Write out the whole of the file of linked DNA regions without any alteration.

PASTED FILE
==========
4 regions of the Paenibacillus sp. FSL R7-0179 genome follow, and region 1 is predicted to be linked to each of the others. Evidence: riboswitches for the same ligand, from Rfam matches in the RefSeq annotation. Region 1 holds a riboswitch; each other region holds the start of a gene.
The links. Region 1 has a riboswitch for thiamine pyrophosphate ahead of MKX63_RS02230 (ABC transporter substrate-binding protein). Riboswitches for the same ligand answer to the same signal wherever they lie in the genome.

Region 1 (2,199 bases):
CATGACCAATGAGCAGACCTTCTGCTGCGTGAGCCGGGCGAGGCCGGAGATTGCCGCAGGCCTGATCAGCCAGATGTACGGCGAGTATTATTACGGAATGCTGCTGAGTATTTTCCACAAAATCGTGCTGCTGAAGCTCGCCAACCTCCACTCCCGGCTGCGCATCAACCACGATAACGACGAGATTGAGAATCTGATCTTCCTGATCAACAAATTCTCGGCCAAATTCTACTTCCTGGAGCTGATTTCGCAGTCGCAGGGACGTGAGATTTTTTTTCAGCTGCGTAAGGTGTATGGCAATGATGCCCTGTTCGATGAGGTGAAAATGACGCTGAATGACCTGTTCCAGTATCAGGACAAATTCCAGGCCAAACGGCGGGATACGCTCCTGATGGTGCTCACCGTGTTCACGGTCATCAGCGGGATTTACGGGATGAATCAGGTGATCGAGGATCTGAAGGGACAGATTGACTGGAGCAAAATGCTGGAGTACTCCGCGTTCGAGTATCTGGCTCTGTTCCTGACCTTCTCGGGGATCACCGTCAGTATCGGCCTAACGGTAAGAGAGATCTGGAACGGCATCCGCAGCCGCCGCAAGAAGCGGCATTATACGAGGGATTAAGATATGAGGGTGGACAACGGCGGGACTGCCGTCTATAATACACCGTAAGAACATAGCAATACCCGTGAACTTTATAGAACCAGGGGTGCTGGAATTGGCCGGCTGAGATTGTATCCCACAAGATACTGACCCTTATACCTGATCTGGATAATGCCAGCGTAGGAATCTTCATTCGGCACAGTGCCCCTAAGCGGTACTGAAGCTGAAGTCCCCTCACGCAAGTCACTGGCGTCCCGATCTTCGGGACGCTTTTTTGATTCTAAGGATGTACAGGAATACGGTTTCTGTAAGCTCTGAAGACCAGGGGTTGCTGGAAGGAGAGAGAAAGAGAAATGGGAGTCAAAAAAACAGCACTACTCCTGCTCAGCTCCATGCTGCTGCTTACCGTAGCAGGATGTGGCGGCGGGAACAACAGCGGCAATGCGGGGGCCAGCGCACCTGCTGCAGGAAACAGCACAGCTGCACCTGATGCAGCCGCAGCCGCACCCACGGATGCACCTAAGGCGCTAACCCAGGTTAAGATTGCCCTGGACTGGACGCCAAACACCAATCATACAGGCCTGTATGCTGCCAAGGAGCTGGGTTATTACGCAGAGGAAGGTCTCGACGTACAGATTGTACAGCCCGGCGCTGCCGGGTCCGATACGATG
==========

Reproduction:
4 regions of the Paenibacillus sp. FSL R7-0179 genome follow, and region 1 is predicted to be linked to each of the others. Evidence: riboswitches for the same ligand, from Rfam matches in the RefSeq annotation. Region 1 holds a riboswitch; each other region holds the start of a gene.
The links. Region 1 has a riboswitch for thiamine pyrophosphate ahead of MKX63_RS02230 (ABC transporter substrate-binding protein). Riboswitches for the same ligand answer to the same signal wherever they lie in the genome.

Region 1 (2,199 bases):
CATGACCAATGAGCAGACCTTCTGCTGCGTGAGCCGGGCGAGGCCGGAGATTGCCGCAGGCCTGATCAGCCAGATGTACGGCGAGTATTATTACGGAATGCTGCTGAGTATTTTCCACAAAATCGTGCTGCTGAAGCTCGCCAACCTCCACTCCCGGCTGCGCATCAACCACGATAACGACGAGATTGAGAATCTGATCTTCCTGATCAACAAATTCTCGGCCAAATTCTACTTCCTGGAGCTGATTTCGCAGTCGCAGGGACGTGAGATTTTTTTTCAGCTGCGTAAGGTGTATGGCAATGATGCCCTGTTCGATGAGGTGAAAATGACGCTGAATGACCTGTTCCAGTATCAGGACAAATTCCAGGCCAAACGGCGGGATACGCTCCTGATGGTGCTCACCGTGTTCACGGTCATCAGCGGGATTTACGGGATGAATCAGGTGATCGAGGATCTGAAGGGACAGATTGACTGGAGCAAAATGCTGGAGTACTCCGCGTTCGAGTATCTGGCTCTGTTCCTGACCTTCTCGGGGATCACCGTCAGTATCGGCCTAACGGTAAGAGAGATCTGGAACGGCATCCGCAGCCGCCGCAAGAAGCGGCATTATACGAGGGATTAAGATATGAGGGTGGACAACGGCGGGACTGCCGTCTATAATACACCGTAAGAACATAGCAATACCCGTGAACTTTATAGAACCAGGGGTGCTGGAATTGGCCGGCTGAGATTGTATCCCACAAGATACTGACCCTTATACCTGATCTGGATAATGCCAGCGTAGGAATCTTCATTCGGCACAGTGCCCCTAAGCGGTACTGAAGCTGAAGTCCCCTCACGCAAGTCACTGGCGTCCCGATCTTCGGGACGCTTTTTTGATTCTAAGGATGTACAGGAATACGGTTTCTGTAAGCTCTGAAGACCAGGGGTTGCTGGAAGGAGAGAGAAAGAGAAATGGGAGTCAAAAAAACAGCACTACTCCTGCTCAGCTCCATGCTGCTGCTTACCGTAGCAGGATGTGGCGGCGGGAACAACAGCGGCAATGCGGGGGCCAGCGCACCTGCTGCAGGAAACAGCACAGCTGCACCTGATGCAGCCGCAGCCGCACCCACGGATGCACCTAAGGCGCTAACCCAGGTTAAGATTGCCCTGGACTGGACGCCAAACACCAATCATACAGGCCTGTATGCTGCCAAGGAGCTGGGTTATTACGCAGAGGAAGGTCTCGACGTACAGATTGTACAGCCCGGCGCTGCCGGGTCCGATACGATG